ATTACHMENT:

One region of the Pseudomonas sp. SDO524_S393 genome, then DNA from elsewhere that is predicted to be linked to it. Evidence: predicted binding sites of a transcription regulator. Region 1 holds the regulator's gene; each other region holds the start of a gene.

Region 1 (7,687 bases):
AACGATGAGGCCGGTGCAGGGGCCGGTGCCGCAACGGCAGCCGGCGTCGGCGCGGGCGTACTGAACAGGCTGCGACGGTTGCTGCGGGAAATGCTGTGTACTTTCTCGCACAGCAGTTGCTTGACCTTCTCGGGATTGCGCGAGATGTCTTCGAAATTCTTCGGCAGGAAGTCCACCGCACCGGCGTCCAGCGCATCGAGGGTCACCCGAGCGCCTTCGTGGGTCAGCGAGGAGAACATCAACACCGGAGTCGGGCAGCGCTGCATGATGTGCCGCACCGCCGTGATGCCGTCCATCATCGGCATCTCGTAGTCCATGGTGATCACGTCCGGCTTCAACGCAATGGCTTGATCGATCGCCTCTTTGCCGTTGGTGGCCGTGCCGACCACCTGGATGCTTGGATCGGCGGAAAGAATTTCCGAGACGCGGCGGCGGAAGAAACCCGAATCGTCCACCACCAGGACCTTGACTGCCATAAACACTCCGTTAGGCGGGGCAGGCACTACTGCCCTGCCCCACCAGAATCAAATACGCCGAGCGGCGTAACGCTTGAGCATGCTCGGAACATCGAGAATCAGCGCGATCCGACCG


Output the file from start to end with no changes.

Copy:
One region of the Pseudomonas sp. SDO524_S393 genome, then DNA from elsewhere that is predicted to be linked to it. Evidence: predicted binding sites of a transcription regulator. Region 1 holds the regulator's gene; each other region holds the start of a gene.

Region 1 (7,687 bases):
AACGATGAGGCCGGTGCAGGGGCCGGTGCCGCAACGGCAGCCGGCGTCGGCGCGGGCGTACTGAACAGGCTGCGACGGTTGCTGCGGGAAATGCTGTGTACTTTCTCGCACAGCAGTTGCTTGACCTTCTCGGGATTGCGCGAGATGTCTTCGAAATTCTTCGGCAGGAAGTCCACCGCACCGGCGTCCAGCGCATCGAGGGTCACCCGAGCGCCTTCGTGGGTCAGCGAGGAGAACATCAACACCGGAGTCGGGCAGCGCTGCATGATGTGCCGCACCGCCGTGATGCCGTCCATCATCGGCATCTCGTAGTCCATGGTGATCACGTCCGGCTTCAACGCAATGGCTTGATCGATCGCCTCTTTGCCGTTGGTGGCCGTGCCGACCACCTGGATGCTTGGATCGGCGGAAAGAATTTCCGAGACGCGGCGGCGGAAGAAACCCGAATCGTCCACCACCAGGACCTTGACTGCCATAAACACTCCGTTAGGCGGGGCAGGCACTACTGCCCTGCCCCACCAGAATCAAATACGCCGAGCGGCGTAACGCTTGAGCATGCTCGGAACATCGAGAATCAGCGCGATCCGACCG